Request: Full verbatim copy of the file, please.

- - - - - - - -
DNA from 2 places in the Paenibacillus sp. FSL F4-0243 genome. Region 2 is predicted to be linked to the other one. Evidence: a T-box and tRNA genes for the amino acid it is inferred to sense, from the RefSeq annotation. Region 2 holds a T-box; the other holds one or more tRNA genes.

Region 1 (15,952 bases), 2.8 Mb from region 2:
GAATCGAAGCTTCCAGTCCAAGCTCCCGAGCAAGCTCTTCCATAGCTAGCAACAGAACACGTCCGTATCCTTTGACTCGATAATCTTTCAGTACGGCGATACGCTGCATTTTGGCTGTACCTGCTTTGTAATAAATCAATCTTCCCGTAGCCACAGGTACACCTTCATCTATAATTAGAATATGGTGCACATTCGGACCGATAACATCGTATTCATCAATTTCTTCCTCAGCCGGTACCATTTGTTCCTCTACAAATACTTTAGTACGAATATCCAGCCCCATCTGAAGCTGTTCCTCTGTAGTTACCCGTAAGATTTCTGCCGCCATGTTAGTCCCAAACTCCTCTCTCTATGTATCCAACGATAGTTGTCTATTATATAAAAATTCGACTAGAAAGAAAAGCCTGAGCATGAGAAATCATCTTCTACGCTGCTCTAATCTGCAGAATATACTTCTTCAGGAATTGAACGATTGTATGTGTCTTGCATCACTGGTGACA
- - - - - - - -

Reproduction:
DNA from 2 places in the Paenibacillus sp. FSL F4-0243 genome. Region 2 is predicted to be linked to the other one. Evidence: a T-box and tRNA genes for the amino acid it is inferred to sense, from the RefSeq annotation. Region 2 holds a T-box; the other holds one or more tRNA genes.

Region 1 (15,952 bases), 2.8 Mb from region 2:
GAATCGAAGCTTCCAGTCCAAGCTCCCGAGCAAGCTCTTCCATAGCTAGCAACAGAACACGTCCGTATCCTTTGACTCGATAATCTTTCAGTACGGCGATACGCTGCATTTTGGCTGTACCTGCTTTGTAATAAATCAATCTTCCCGTAGCCACAGGTACACCTTCATCTATAATTAGAATATGGTGCACATTCGGACCGATAACATCGTATTCATCAATTTCTTCCTCAGCCGGTACCATTTGTTCCTCTACAAATACTTTAGTACGAATATCCAGCCCCATCTGAAGCTGTTCCTCTGTAGTTACCCGTAAGATTTCTGCCGCCATGTTAGTCCCAAACTCCTCTCTCTATGTATCCAACGATAGTTGTCTATTATATAAAAATTCGACTAGAAAGAAAAGCCTGAGCATGAGAAATCATCTTCTACGCTGCTCTAATCTGCAGAATATACTTCTTCAGGAATTGAACGATTGTATGTGTCTTGCATCACTGGTGACA